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Construction of plant models for functional study of sugarcane Thi1 gene variants

Grant number: 15/15419-2
Support Opportunities:Scholarships abroad - Research Internship - Doctorate (Direct)
Effective date (Start): August 30, 2015
Effective date (End): August 29, 2016
Field of knowledge:Biological Sciences - Biochemistry - Molecular Biology
Principal Investigator:Marie-Anne van Sluys
Grantee:Andréia Prata Vieira
Supervisor: Michael Andrew Lawton
Host Institution: Instituto de Biociências (IB). Universidade de São Paulo (USP). São Paulo , SP, Brazil
Research place: Rutgers The State University of New Jersey, New Brunswick, United States  
Associated to the scholarship:15/05058-2 - At-thi1 homologs in sugarcane: a molecular and functional study, BP.DD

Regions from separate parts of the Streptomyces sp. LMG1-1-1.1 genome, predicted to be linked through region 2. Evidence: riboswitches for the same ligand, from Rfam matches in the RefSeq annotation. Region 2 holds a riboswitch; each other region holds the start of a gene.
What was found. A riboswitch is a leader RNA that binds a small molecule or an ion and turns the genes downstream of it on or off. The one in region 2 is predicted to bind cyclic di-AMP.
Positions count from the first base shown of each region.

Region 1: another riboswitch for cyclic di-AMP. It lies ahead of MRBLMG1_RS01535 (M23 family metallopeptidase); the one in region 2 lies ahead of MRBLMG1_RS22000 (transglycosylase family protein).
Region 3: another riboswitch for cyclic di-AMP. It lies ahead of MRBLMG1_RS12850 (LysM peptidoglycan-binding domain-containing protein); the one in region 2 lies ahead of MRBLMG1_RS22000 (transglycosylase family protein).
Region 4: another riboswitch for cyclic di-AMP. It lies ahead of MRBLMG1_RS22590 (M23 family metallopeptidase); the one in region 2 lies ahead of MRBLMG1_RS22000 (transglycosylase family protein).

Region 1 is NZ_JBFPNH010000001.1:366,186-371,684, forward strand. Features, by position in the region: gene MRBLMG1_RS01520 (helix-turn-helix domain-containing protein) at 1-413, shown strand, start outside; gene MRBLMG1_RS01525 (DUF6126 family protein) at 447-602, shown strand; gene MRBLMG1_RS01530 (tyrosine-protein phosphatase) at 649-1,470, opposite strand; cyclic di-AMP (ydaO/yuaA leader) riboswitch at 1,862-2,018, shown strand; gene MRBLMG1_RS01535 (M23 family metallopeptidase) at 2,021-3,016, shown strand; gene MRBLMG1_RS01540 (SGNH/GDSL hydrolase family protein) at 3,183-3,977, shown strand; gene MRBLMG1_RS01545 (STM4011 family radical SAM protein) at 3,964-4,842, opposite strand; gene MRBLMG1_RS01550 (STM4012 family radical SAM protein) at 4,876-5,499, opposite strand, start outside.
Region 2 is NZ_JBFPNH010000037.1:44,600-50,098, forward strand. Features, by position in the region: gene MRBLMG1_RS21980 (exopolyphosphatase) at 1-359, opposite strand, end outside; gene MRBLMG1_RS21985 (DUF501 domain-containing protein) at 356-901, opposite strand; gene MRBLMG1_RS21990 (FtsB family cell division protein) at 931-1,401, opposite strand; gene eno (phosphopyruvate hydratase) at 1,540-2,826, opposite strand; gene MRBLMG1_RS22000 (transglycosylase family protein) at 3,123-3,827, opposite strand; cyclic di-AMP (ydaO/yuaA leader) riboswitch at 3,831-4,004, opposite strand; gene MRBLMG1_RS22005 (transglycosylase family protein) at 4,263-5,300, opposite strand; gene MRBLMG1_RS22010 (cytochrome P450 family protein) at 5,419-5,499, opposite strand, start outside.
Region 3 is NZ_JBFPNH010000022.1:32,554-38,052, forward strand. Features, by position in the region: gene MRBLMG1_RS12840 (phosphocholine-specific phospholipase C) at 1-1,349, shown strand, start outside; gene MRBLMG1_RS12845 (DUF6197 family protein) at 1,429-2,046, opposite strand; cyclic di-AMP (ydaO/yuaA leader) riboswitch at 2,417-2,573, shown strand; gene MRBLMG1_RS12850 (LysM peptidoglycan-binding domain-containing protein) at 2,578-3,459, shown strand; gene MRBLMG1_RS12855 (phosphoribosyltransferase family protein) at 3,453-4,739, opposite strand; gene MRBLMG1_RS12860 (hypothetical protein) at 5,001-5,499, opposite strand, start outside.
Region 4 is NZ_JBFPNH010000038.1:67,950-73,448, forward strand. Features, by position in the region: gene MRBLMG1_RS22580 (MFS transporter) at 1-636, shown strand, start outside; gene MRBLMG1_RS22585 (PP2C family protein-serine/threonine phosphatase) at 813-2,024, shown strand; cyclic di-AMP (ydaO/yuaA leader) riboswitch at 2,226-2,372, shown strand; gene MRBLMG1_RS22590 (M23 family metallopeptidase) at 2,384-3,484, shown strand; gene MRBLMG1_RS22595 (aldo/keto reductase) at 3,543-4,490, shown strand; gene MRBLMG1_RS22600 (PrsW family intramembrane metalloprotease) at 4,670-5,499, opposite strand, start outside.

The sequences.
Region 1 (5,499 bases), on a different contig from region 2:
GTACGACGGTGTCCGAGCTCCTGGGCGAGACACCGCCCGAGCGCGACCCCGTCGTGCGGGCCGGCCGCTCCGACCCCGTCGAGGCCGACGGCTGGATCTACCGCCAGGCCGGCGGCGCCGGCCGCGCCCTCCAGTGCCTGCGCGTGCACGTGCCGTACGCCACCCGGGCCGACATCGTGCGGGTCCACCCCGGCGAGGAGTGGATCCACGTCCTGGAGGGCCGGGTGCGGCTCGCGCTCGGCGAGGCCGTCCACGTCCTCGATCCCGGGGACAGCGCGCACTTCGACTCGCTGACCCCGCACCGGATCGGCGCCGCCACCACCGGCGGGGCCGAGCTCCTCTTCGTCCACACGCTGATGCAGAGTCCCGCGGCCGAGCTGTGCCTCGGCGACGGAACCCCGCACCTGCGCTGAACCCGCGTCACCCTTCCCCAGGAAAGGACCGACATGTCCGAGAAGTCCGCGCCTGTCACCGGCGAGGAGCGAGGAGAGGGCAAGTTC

Sugarcane (Saccharum spp.) is a C4 photosynthesis monocot and is an important tropical crop grown for sucrose production. The thi1 gene was the first reported to be involved in plant thiamine biosynthesis. THI1 protein is known to be involved in the synthesis of the thiazole ring, a thiamine (vitamin B1) component, which is an essential co-factor in several carbohydrate and amino acid metabolic pathways. While in A. thaliana and other plants thi1 is single copy gene, sugarcane has two copies, like other C4 grasses with the genome sequenced. Previously results showed that each copy presents differences in expression profile. Taken together, combined with the fact that previous studies support that A. thalina thi1 mutant accumulated sucrose in tissues leads to the importance of studying the sugarcane homologues. A previously complementation assay using a yeast auxotrophic to thiamine was not conclusive about the function of the sugarcane thi1 probably because the assay used a heterologous organism. Therefore, the aim of this project is to generate two plant models with modified thi1 genes, which will enable functional studies of sugarcane thi1 genes (sc-thi1.1 and sc-thi1.2). Physcomitrella patens and Brachypodium distachyon will be used. P. patens is a moss considered as a plant model organism as it shares fundamental genetic and physiological processes with vascular plants and has advantages in cultivation based on its small size and life cycle. B. distachyon is a grass related to the major cereal grains and used as model as it has a relatively small genome, short life cycle and small size. To produce the thi1 modified plant lineages, two technologies will be applied - Homologous recombination for P. patens, and CRISPR/Cas9 technology for P. patens and B. distachyon. (AU)

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